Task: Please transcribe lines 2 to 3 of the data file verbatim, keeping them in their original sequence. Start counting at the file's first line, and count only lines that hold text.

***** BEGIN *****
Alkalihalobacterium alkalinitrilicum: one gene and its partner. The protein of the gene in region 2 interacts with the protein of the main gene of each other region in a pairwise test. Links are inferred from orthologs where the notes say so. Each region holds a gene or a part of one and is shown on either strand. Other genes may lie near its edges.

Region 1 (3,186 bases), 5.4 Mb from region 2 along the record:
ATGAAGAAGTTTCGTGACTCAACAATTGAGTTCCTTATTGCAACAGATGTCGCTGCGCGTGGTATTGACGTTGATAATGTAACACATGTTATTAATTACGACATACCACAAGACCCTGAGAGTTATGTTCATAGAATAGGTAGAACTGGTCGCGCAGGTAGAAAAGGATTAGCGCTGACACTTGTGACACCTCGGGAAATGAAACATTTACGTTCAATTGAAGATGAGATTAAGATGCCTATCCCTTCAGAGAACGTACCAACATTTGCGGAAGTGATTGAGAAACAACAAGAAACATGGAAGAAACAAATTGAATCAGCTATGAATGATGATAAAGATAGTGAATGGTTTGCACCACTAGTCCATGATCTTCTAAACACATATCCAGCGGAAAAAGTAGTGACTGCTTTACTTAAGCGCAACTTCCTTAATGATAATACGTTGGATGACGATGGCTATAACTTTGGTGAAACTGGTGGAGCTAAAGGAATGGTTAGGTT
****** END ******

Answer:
Region 1 (3,186 bases), 5.4 Mb from region 2 along the record:
ATGAAGAAGTTTCGTGACTCAACAATTGAGTTCCTTATTGCAACAGATGTCGCTGCGCGTGGTATTGACGTTGATAATGTAACACATGTTATTAATTACGACATACCACAAGACCCTGAGAGTTATGTTCATAGAATAGGTAGAACTGGTCGCGCAGGTAGAAAAGGATTAGCGCTGACACTTGTGACACCTCGGGAAATGAAACATTTACGTTCAATTGAAGATGAGATTAAGATGCCTATCCCTTCAGAGAACGTACCAACATTTGCGGAAGTGATTGAGAAACAACAAGAAACATGGAAGAAACAAATTGAATCAGCTATGAATGATGATAAAGATAGTGAATGGTTTGCACCACTAGTCCATGATCTTCTAAACACATATCCAGCGGAAAAAGTAGTGACTGCTTTACTTAAGCGCAACTTCCTTAATGATAATACGTTGGATGACGATGGCTATAACTTTGGTGAAACTGGTGGAGCTAAAGGAATGGTTAGGTT